I’m currently an undergrad Computer Engineering student, but my interests are shifting to High School education after mentoring some amazing students, teaching workshops, and not quiet enjoying CE internships I had. So this could be long winded, but:
What advice do you have for someone looking to go into STEM education?
Excellent question and I am glad to hear you have had such success with your students! There are a couple of ways you can make the switch from CE to a degree that will get you teaching in a STEM field. This clearly depends on how far along you are in your undergrad program and you ABSOLUTELY need to speak with your adviser about your options. The first way would require you to complete your four degree in CE, decide which state you want to teach in and in what grade level, then follow that state’s guidelines for licensure. The second is to switch your major into one that offers both a education degree in addition to a teaching license. This happens to be the path I chose after my adviser introduced me VT’s education department. I was able to make the switch my Sophomore year and graduate with a BS and a teaching license.
As I said earlier, each state has different requirements. If you look at say, Virginia’s “Routes to Licensure in Virginia” document, it states that:
The Virginia licensure regulations stipulate multiple routes for individuals to become licensed in Virginia:
I. Approved Program – a Virginia state-approved teacher preparation program or an alternative state approved program. For more information relative to this method of licensure, please contact the college or university where you wish to enroll.
II. Reciprocity – Conditions for licensure for out-of-state candidates by reciprocity.
III. Alternative Licensure – an alternative route to licensure is available through the recommendation of the individual’s employing Virginia school division or nonpublic school. A three-year nonrenewable license can be issued through satisfying endorsement course work, experiential learning, or by meeting the provisional-special education requirements.
The following requirements must be satisfied in order to become eligible for the five-year renewable license:
1. Any remaining endorsement deficiencies in the specific content or endorsement area.
2. Professional Teacher’s Assessment
3. Professional Studies Requirements: Professional studies course work specified below from a regionally accredited four-year institution or an alternative program for licensure may be submitted by the employing educational agency for review and approval by the Superintendent of Public Instruction, Virginia Department of Education.
IV. Alternative Route for Career Professions – an alternative route is available to career switchers who seek teaching endorsements PreK through grade 12 with the exception of special education.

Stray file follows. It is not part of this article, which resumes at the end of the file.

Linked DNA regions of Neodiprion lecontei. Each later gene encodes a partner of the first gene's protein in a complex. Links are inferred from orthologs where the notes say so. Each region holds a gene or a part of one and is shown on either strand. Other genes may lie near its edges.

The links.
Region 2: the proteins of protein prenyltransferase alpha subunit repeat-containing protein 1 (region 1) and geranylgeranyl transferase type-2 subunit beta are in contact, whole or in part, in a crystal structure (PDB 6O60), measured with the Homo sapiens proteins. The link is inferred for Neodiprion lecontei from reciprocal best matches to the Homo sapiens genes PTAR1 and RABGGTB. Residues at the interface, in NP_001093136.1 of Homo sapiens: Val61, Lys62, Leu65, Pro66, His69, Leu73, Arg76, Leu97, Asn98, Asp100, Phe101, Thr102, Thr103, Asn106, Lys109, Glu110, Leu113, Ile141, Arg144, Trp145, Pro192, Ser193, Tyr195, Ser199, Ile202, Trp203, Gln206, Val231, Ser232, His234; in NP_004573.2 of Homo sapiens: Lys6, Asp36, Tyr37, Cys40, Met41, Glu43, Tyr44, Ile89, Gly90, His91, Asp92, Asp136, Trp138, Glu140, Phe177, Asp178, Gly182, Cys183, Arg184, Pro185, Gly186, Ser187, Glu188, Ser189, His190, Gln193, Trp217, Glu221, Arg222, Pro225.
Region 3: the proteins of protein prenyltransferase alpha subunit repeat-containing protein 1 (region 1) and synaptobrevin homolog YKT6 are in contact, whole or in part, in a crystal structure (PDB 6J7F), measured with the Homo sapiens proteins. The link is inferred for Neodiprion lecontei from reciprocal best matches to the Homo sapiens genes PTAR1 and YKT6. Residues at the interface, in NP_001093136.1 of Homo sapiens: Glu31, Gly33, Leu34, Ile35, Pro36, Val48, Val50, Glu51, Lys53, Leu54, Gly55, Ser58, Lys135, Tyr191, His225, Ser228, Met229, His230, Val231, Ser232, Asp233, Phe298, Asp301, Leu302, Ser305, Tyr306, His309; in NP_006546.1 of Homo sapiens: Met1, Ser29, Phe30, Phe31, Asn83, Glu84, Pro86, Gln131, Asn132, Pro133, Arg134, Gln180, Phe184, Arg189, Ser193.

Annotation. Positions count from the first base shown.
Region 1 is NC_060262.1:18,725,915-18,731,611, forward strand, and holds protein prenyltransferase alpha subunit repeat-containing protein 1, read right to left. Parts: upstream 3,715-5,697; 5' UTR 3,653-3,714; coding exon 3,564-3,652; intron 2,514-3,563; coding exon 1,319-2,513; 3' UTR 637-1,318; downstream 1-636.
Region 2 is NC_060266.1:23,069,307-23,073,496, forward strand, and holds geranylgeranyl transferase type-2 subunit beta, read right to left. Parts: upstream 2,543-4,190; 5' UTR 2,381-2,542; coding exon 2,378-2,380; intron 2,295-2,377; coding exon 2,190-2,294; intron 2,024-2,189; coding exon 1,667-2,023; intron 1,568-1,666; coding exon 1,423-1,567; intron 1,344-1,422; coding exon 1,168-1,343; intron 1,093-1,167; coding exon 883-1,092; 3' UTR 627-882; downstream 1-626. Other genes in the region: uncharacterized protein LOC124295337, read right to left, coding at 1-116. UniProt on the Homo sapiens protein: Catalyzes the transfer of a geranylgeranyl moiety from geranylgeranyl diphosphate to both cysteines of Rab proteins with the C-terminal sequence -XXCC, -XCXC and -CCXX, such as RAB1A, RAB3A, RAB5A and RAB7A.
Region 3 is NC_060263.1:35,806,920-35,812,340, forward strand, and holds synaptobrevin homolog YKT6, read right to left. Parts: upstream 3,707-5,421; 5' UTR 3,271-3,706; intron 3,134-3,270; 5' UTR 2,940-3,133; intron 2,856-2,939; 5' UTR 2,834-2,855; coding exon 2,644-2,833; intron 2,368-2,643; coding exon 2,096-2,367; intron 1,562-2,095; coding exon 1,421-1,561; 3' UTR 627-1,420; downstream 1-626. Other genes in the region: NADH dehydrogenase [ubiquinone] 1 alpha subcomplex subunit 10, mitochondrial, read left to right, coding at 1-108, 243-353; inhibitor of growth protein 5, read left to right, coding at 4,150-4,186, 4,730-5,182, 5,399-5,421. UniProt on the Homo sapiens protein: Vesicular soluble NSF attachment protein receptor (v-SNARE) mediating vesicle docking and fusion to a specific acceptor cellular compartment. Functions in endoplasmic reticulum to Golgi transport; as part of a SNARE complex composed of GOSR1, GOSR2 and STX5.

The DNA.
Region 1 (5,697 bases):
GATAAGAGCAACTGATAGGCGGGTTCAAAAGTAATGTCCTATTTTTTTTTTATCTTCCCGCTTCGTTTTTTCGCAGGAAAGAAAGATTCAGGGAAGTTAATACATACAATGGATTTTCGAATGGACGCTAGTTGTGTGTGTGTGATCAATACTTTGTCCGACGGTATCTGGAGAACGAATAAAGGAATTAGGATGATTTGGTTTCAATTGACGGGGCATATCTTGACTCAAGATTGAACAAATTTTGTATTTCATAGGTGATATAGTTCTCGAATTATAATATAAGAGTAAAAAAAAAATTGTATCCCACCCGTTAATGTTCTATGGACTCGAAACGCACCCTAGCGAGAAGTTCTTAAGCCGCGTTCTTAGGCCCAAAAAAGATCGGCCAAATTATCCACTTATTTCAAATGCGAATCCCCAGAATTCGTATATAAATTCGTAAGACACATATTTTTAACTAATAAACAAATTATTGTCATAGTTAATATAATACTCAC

- An application to an approved Career Switcher Program.
- A baccalaureate degree from a regionally accredited college or university.
- The completion of requirements for an endorsement in a teaching area or the equivalent through verifiable experience or academic study.
- At least five years of full-time work experience or its equivalent; and Virginia qualifying scores on the professional teacher’s assessments as prescribed by the Board of Education.
Then if we follow the link to Virginia’s list of colleges and universities with approved educator preparation programs, and we check out George Mason University’s Undergraduate Studies in Education, it states that for teaching Math in grades 6-12:
A person interested in teaching mathematics at the high school or middle school level should major in mathematics with a concentration in Secondary Education. This degree and concentration leads to state licensure to teach in Virginia upon completion of the degree.
The student must apply to the Teacher Preparation Program during the second semester of the sophomore year or during the semester in which 60 credit hours will be completed. The student must submit an application form to his or her academic major advisor with the attachments listed below. All criteria for admissions must be met.
If you continue on with the CE route, they also offer the Career Switcher Program:
The Virginia Department of Education (VDOE) recognizes the critical shortage of classroom teachers, particularly in mathematics and the sciences. As well, VDOE realizes the potential of career changers and what they can bring to the classroom. VDOE has approved an alternative route to teaching via a Career Switcher licensure program. Mason’s College of Education and Human Development (CEHD) is qualified to deliver this approved Career Switcher program in the secondary content areas of: math, earth science, chemistry, physics, biology, social studies/history, and English.
Like I said at the beginning, you want to speak with your adviser about making the switch. In my opinion, becoming a teacher was the best educational decision I have made. I get to teach future engineers, play with some really neat equipment, and have a blast doing it.
So, best of luck with whichever route you choose and keep having fun with your students!
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“Ask an Educator” questions are answered by Adam Kemp, a high school teacher who has been teaching courses in Energy Systems, Systems Engineering, Robotics and Prototyping since 2005.
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